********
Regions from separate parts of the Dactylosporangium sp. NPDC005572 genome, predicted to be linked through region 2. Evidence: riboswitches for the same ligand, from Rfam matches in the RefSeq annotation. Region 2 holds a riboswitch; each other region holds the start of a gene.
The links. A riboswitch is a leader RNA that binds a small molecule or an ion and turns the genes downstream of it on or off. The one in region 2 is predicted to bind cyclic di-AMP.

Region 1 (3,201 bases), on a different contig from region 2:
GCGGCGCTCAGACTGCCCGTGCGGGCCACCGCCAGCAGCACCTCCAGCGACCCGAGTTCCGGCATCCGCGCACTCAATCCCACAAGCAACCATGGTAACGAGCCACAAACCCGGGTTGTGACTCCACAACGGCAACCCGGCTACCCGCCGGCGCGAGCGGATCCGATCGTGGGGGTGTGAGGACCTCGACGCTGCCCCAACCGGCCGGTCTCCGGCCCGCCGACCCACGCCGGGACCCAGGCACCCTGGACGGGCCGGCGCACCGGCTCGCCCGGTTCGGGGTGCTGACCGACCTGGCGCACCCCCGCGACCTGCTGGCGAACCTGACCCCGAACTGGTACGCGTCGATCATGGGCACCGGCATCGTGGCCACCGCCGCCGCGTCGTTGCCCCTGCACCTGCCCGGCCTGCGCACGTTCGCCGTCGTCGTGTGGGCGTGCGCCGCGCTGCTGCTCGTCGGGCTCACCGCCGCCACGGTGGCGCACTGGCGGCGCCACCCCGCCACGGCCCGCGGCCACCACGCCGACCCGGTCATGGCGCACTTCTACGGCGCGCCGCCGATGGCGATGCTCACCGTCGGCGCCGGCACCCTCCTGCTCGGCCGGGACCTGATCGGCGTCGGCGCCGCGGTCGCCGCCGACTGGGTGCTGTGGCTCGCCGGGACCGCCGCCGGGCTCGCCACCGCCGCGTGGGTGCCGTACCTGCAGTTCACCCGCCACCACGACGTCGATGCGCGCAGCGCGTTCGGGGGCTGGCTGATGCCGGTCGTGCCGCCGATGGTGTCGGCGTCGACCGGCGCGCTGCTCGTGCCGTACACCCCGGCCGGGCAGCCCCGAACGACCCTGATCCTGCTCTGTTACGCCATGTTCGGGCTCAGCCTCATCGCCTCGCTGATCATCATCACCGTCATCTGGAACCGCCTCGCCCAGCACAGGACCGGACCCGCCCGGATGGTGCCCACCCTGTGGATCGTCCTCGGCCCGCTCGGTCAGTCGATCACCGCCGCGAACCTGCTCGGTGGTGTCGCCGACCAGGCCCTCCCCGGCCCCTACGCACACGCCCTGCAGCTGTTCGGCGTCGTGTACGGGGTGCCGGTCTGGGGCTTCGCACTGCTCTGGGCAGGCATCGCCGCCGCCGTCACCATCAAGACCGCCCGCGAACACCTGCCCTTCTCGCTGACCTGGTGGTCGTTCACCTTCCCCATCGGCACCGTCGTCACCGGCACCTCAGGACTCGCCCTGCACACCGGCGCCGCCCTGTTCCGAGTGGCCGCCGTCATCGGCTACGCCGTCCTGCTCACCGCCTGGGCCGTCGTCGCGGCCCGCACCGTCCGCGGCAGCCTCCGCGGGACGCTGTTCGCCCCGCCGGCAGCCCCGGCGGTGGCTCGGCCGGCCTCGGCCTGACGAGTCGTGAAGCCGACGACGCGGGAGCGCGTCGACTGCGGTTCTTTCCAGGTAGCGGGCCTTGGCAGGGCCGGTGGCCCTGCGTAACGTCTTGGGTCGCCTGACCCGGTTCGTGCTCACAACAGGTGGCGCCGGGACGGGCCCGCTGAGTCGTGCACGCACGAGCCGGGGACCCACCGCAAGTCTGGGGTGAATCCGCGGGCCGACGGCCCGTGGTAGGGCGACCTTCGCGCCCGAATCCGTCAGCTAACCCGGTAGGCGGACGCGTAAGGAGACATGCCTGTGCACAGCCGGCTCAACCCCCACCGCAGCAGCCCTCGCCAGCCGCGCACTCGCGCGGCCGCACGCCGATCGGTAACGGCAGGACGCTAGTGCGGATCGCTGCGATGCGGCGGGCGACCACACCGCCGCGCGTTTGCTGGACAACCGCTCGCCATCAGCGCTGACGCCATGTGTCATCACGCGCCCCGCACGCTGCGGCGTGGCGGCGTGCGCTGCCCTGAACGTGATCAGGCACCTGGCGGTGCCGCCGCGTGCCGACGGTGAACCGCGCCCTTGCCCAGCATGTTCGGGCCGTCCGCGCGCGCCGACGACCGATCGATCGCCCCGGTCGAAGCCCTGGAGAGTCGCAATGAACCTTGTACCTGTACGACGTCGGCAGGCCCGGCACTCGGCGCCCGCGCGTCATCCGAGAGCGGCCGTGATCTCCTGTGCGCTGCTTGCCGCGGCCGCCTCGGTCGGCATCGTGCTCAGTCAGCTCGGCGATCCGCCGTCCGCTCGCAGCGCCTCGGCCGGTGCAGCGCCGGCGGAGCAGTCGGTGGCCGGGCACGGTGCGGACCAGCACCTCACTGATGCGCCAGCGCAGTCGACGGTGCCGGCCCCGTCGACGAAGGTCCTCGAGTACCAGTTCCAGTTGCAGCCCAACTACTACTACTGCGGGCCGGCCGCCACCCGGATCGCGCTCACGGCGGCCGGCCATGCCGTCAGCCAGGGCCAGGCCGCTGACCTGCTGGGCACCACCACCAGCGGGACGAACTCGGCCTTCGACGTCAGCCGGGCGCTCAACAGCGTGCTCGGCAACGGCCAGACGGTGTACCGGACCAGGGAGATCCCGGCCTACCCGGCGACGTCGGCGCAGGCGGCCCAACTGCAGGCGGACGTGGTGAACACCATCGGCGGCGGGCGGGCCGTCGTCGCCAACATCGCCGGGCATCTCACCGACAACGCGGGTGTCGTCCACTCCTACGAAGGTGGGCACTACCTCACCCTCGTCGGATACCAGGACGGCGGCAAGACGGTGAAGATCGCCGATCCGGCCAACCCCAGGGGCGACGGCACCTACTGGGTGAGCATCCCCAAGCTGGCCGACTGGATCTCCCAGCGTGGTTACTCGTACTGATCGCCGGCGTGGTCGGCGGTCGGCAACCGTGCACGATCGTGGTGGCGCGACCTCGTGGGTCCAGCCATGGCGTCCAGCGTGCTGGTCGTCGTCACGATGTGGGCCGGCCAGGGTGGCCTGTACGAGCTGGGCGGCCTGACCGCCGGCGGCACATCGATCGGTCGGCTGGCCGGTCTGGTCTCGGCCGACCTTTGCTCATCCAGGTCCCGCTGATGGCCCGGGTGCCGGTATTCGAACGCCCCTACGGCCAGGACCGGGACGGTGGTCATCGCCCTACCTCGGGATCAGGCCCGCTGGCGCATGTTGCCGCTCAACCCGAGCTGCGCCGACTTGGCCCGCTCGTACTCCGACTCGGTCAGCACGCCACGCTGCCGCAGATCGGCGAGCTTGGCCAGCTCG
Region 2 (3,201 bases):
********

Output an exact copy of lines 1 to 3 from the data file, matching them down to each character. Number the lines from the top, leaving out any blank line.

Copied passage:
Regions from separate parts of the Dactylosporangium sp. NPDC005572 genome, predicted to be linked through region 2. Evidence: riboswitches for the same ligand, from Rfam matches in the RefSeq annotation. Region 2 holds a riboswitch; each other region holds the start of a gene.
The links. A riboswitch is a leader RNA that binds a small molecule or an ion and turns the genes downstream of it on or off. The one in region 2 is predicted to bind cyclic di-AMP.

Region 1 (3,201 bases), on a different contig from region 2: